BGC Dismisses Children’s Data Claims as ‘Completely Untrue’

  • The Betting and Gaming Council (BGC) has hit back against a report by The Sunday Times
  • GB Group uses database to help betting companies confirm players are at least 18 years old
  • The Department of Education (DfE) reportedly closed the database after claims emerged
'data protection' written on button of computer keyboard
The Betting and Gaming Counil (BGC) has dismissed claims that betting companies gained access to data on 28 million children. [Image: Shutterstock.com]

Trade body slams report

The Betting and Gaming Council (BGC), a gambling industry trade body, has denied claims that leading betting operators in the United Kingdom gained access to data on 28 million children and students.

using the data to increase the number of young people wagering online

These claims were made following an investigation by The Sunday Times. The newspaper alleged that betting operators, including the likes of 32Red and Betfair, were using the data to increase the number of young people wagering online.

GB Group in the spotlight

The newspaper’s claims revolve around GB Group, a data intelligence company based in England. GB Group was contracted via another company to access the Learning Records Service.

According to The Sunday Times, betting operators gained access to the database. It contains the names, ages, and addresses of 28 million children and students across the United Kingdom.

GB Group was reportedly using the information from the Learning Records Service to provide an age verification service to the betting companies in question. The group also provides age and verification services for banks and government agencies.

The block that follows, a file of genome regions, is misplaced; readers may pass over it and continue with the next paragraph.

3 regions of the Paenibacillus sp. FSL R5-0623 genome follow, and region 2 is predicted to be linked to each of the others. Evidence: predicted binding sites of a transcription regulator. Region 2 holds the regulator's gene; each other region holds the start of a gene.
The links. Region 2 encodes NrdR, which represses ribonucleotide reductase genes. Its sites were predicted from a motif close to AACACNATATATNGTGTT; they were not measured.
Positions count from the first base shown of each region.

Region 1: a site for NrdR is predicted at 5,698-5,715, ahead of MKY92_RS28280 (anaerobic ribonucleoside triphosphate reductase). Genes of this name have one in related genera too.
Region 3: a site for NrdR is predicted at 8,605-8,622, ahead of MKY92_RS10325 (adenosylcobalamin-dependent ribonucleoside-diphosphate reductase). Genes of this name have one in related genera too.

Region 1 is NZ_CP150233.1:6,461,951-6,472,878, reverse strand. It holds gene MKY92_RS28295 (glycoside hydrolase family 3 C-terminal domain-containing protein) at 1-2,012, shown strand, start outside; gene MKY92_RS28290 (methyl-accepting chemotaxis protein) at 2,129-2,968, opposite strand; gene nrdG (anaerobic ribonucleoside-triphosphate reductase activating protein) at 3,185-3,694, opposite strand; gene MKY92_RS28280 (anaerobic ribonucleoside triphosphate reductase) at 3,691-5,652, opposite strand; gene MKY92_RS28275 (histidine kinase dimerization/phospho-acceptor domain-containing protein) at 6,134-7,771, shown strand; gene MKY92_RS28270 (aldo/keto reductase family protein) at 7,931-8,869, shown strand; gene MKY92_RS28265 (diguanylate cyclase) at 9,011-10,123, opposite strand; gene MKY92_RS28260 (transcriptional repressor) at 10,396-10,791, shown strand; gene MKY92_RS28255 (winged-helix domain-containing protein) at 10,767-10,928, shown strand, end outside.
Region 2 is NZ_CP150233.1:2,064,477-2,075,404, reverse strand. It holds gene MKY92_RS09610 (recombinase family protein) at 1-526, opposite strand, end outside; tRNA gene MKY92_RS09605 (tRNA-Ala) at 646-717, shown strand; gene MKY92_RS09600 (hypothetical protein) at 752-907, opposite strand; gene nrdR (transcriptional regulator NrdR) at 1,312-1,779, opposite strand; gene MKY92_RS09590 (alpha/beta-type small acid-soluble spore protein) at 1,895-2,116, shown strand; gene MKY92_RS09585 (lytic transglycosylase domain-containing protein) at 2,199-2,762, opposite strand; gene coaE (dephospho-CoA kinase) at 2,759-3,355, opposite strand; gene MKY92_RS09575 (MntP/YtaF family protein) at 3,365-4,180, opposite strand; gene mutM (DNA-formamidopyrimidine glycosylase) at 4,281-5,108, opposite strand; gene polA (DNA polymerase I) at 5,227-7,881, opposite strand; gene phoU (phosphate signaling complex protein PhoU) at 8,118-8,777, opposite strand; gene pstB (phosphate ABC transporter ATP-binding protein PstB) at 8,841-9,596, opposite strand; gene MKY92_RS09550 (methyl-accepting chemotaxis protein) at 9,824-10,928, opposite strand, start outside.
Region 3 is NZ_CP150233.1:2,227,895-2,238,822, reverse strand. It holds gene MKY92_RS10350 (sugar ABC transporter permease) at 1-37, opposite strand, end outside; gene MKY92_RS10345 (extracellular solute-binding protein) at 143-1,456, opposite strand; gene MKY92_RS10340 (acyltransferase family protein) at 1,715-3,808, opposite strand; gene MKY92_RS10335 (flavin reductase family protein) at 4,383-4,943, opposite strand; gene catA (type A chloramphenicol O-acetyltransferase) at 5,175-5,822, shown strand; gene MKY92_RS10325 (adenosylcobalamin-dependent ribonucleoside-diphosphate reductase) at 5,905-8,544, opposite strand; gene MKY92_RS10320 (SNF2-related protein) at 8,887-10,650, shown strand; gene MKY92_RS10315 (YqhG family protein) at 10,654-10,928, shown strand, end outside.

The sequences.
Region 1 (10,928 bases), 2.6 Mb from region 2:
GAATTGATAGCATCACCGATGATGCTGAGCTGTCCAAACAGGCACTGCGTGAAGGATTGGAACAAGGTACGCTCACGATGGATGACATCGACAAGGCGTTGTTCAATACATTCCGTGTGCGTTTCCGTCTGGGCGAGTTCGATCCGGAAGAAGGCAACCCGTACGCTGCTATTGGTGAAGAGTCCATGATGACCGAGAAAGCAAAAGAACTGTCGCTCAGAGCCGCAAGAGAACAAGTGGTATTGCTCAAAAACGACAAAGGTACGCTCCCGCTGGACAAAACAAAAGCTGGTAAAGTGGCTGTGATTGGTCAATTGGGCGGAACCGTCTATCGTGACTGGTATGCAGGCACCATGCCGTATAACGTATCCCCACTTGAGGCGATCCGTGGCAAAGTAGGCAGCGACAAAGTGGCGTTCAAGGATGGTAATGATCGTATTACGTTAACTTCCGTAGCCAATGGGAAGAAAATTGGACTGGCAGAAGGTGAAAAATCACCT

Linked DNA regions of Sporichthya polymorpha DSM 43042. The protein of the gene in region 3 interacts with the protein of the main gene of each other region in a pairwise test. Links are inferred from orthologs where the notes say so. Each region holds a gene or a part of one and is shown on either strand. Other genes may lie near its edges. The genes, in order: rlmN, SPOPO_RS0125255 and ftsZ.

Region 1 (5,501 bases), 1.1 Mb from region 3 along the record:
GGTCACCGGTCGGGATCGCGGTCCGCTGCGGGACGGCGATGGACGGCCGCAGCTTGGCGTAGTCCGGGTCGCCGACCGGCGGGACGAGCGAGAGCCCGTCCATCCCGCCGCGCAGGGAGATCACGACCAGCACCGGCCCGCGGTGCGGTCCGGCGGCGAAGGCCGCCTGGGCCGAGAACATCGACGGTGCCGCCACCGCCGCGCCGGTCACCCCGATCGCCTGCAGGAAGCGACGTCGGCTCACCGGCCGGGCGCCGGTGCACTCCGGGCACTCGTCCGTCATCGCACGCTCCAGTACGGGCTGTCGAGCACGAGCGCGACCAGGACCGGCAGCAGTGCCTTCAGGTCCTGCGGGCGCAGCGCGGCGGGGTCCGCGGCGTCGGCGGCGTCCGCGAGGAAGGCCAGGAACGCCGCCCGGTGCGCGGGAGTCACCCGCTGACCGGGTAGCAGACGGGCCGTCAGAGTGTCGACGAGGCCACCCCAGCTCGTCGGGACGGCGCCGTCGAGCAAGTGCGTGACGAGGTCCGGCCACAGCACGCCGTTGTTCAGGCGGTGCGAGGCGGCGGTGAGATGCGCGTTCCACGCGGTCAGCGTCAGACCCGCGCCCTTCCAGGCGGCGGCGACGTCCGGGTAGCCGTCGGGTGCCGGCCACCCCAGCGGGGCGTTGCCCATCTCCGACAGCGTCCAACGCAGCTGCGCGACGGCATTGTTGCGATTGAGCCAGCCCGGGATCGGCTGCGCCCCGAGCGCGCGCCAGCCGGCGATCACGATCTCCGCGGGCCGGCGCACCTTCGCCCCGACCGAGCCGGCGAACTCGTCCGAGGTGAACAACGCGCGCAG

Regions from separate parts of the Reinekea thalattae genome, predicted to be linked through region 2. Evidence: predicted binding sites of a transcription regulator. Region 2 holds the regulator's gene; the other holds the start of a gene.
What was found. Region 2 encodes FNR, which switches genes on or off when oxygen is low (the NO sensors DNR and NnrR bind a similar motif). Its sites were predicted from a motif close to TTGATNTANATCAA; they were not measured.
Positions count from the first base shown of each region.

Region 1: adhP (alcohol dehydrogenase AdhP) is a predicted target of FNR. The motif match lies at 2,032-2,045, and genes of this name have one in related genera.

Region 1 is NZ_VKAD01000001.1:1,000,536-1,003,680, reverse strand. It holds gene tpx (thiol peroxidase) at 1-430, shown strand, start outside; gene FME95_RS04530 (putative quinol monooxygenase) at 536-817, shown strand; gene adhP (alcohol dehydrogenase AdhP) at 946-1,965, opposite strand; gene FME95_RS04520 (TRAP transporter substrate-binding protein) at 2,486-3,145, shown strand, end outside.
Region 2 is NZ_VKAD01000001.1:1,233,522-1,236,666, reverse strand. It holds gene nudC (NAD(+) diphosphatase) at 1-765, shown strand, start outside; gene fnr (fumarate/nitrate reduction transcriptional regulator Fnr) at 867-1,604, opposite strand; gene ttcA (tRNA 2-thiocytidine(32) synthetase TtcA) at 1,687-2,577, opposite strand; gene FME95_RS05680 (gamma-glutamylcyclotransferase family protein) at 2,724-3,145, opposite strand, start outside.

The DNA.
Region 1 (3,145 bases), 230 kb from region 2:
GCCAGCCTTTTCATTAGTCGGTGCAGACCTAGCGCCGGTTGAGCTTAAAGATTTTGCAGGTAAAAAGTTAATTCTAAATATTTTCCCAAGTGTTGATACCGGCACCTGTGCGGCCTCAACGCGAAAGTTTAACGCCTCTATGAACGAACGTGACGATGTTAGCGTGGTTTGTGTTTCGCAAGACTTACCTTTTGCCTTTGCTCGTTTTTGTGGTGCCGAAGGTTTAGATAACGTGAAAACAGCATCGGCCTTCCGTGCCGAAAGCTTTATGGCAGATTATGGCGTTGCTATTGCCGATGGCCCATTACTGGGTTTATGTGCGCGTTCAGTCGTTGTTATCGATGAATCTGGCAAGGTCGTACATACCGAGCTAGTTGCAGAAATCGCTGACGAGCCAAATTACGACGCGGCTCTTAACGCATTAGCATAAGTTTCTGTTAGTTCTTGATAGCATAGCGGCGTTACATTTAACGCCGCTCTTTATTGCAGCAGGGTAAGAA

It has been reported that the Department of Education (DfE) closed the database and contacted the Information Commissioner’s Office when the allegations came to light.

According to the BGC, the media reports are completely untrue. Responding to the allegations, the trade body said: “The only information GB Group provides is confirmation or rejection that the applicant is over the age of 18.”

Betfair and 32Red called out

32Red and Betfair were called out as two of the gaming companies that had accessed the data on young people. Both companies were said to have access to the database, and both have denied these claims.

32Red released a statement calling the claims untrue. The online gambling operator said it uses the information to verify that a person is over the age of 18 when creating an account. The company said it has not accessed data that provides specific details about an individual.

vital for reports to be based on facts and remain accurate

A spokesperson for 32Red pointed out that they understand the current heightened scrutiny on the gambling sector, emphasizing how the company feels that it is vital for reports to be based on facts and remain accurate.

Flutter Entertainment, parent company of Betfair, also released a statement denying the claims reported by The Sunday Times. Flutter simply stated that it uses the data from GB Group to ensure that no customers can create an account without confirming they are 18 years of age.